Play is universal and is an entitlement of childhood. Play is unprompted, it is natural, gratifying and it is fun. Play boasts many benefits:
- It enables children to learn and build skills that lay the foundation for learning to read, write and do mathematics.
- It gives children the chance to socialise with peers the same age, and to learn to understand other children, and to communicate and negotiate with them.
- It inspires children to learn, imagine, categorise and problem-solve.
- It provides children with the opportunity to express their thoughts and feelings.
Within the context of education, there are two forms of play, namely free play and guided or structured play.
Free play is pupil centred play, and is guided solely by children themselves. The pupils choose how they are going to play and what to play with. With this type of play there is room for much imagination and creativity. There are several benefits to this form of play including conflict negotiation, collaboration skills, problem-solving skills and social-emotional growth.
Structured play on the other hand, is guided by the teacher. In this instance the teacher will provide instructions based on academic content or social skills, which can be written on the School Dry wipe magnetic whiteboard. The teacher will take control of the play environment by structuring it in such a way that it guides pupils to learn specific content. There are several benefits to this form of play including following directions, strategising and cooperative skills.
“Play is essential to development because it contributes to the cognitive, physical, social, and emotional well-being of children and youth” (Ginsburg, 2013).
Play is a tool that children use to discover and learn about society and the world in which they live. Through play, their social and cognitive needs can be met and developed. Play is the way that children relate with the world and in turn generate experiences to understand society and human cooperation.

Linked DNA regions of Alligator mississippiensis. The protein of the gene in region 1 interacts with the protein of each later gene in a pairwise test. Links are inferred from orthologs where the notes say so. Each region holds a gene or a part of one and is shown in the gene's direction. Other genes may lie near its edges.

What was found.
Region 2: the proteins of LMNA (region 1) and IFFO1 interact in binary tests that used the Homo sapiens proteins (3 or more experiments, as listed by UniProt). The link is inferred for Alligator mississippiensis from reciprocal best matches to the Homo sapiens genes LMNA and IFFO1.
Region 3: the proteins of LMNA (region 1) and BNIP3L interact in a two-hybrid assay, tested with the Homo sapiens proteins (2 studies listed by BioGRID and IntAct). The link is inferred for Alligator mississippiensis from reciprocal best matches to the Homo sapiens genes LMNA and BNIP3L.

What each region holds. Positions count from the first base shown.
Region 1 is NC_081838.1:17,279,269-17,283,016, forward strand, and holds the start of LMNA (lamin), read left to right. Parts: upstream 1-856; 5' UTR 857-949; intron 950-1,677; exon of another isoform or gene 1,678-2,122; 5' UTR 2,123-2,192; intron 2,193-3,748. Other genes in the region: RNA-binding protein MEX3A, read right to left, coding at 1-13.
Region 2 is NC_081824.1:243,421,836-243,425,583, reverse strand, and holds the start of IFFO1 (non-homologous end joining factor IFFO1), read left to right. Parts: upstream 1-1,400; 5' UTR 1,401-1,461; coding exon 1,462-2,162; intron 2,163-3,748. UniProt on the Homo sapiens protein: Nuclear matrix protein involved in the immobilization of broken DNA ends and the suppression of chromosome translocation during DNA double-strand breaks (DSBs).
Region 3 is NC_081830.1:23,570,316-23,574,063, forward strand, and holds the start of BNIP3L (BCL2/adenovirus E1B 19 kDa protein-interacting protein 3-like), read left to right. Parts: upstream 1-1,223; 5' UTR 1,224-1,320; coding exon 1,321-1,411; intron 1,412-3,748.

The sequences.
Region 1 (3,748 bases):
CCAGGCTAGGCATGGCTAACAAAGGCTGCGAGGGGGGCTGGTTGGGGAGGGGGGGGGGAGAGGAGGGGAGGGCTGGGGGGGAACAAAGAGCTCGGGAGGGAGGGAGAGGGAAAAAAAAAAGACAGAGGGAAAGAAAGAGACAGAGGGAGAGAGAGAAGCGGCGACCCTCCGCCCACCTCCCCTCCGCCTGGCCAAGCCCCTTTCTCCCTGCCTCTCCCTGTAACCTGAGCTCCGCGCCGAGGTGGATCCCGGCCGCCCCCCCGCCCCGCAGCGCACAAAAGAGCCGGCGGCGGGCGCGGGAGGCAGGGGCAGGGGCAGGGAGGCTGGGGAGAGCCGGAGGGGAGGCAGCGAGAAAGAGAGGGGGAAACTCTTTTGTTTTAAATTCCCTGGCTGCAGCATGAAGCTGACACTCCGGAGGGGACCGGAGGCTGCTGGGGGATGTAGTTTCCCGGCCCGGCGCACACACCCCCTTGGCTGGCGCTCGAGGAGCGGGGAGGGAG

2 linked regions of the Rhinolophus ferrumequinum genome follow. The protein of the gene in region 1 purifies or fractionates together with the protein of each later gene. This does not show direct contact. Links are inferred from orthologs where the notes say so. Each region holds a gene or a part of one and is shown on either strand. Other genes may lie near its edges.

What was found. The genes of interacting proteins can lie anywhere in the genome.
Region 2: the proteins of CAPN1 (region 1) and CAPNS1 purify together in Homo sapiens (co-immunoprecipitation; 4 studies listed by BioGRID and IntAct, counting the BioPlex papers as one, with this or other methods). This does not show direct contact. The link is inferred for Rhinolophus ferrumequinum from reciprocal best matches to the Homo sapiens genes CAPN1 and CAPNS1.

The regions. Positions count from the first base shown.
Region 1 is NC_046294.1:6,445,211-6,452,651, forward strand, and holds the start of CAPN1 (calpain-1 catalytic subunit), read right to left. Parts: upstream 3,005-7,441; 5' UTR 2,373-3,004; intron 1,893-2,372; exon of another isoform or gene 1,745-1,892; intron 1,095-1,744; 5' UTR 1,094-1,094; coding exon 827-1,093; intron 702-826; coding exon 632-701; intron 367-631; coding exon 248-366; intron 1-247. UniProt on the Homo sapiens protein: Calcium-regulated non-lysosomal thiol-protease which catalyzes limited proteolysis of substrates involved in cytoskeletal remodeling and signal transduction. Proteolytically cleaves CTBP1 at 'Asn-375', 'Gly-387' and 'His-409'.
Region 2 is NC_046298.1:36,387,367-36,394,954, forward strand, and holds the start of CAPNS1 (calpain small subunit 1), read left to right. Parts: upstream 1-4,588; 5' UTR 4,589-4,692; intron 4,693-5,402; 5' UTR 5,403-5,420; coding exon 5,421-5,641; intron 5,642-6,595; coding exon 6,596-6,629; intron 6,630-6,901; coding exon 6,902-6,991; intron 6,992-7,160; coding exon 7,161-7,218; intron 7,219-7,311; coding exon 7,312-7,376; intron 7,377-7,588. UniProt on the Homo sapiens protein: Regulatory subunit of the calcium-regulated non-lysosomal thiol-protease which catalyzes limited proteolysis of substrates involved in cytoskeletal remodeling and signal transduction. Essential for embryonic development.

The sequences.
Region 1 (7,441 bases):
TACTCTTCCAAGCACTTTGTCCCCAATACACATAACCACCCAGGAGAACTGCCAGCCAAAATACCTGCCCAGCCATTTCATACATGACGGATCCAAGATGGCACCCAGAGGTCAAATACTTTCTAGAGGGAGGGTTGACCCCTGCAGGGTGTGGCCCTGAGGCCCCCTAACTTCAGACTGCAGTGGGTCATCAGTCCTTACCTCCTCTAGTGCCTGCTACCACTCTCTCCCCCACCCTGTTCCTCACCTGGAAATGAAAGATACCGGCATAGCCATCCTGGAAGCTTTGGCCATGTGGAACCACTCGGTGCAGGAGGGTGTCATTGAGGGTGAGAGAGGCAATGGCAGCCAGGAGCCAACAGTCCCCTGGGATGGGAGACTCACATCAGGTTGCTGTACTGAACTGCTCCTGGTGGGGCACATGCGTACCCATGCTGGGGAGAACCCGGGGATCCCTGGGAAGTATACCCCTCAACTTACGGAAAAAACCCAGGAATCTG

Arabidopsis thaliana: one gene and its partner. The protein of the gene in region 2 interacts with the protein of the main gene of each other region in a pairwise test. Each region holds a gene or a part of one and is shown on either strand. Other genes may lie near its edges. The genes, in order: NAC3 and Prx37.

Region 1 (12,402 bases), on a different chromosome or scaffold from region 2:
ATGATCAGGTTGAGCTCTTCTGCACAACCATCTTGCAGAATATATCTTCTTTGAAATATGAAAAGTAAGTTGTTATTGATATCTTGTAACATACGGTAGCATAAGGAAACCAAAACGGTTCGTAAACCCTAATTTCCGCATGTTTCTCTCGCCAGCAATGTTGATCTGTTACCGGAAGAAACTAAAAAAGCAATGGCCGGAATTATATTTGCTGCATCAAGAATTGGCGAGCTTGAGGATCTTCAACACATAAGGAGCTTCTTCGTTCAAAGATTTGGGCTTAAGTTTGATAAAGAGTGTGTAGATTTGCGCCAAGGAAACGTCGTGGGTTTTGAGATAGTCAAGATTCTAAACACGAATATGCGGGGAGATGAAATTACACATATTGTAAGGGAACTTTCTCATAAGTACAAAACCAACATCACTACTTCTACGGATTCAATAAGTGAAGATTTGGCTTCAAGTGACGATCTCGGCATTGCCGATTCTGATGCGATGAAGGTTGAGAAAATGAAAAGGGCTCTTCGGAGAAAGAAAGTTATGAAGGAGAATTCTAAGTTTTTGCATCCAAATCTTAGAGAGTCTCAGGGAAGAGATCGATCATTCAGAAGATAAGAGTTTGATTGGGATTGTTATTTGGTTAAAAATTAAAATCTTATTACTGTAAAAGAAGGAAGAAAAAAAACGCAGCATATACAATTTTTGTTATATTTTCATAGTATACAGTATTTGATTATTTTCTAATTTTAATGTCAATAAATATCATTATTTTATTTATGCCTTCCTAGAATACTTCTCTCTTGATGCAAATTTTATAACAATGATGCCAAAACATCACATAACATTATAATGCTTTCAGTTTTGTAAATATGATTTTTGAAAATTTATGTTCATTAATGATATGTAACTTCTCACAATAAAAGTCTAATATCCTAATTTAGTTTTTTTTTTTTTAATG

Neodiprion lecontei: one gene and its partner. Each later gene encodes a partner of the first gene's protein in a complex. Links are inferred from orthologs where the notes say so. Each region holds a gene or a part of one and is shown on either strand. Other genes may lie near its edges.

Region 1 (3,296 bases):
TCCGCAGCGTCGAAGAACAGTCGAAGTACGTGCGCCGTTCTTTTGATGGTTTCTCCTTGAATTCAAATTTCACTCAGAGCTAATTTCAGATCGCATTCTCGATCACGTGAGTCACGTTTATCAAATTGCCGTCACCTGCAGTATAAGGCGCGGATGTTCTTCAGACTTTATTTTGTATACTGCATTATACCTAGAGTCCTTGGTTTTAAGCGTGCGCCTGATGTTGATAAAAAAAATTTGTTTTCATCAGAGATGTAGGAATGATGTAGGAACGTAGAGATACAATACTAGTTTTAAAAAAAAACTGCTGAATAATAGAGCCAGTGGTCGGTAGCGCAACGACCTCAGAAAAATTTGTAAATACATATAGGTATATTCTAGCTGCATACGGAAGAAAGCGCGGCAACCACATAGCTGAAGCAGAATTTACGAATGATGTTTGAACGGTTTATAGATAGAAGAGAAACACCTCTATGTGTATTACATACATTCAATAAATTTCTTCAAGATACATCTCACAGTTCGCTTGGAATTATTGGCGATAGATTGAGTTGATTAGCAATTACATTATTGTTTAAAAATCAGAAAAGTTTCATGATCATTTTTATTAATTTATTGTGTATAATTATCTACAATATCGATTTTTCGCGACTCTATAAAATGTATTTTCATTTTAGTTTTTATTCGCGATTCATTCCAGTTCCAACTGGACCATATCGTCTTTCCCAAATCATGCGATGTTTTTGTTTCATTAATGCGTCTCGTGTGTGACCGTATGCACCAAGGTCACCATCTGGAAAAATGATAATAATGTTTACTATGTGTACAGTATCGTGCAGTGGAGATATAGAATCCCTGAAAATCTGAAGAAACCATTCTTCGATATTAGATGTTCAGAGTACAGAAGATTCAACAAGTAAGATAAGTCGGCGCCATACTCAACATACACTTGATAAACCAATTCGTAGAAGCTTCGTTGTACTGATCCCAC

Play helps children to become effective problem solvers because during play children make and resolve their own problems. When a child is asked to solve an educational or real-life problem, they are then able to relate and use the skills that they have practiced during play to find a solution.
Play contributes towards developing the whole child. Through play a child’s imagination, physical and cognitive abilities are improved and strengthened. Using play as a tool to teach in the early childhood classroom will bring a holistic approach to the content and will help develop every part of each child.
“Play allows children to use their creativity while developing their imagination, dexterity, and physical, cognitive, and emotional strength. Play is important to healthy brain development” (Ginsburg, 2013).
Through play, children can synthesise and internalise information that they have learnt. After teaching a lesson, allowing children to play will help them put the information they have just learnt into imaginary “real-world” situations. If play cannot be used within the lessons to teach the content, then it is important to use it after the content is taught to help children internalise what they have just learnt.
6 Key Reasons for Play:
- Promotes problem-solving
- Helps children learn about the world and society
- Promotes creativity, imagination, cognitive, social, and emotional development
- Can be used to deepen understanding of classroom content
- Enhances language and cultural development
- Play is an important part of the classroom because it helps develop the child in ways that other strategies and approaches cannot. The art of play will develop the whole child, not just the cognitive parts.
Learning through play is a term used in education and psychology to describe how a child can learn to make sense of the world around them. Through play children can develop social and cognitive skills, mature emotionally, and gain the self-confidence required to engage in new experiences and environments.
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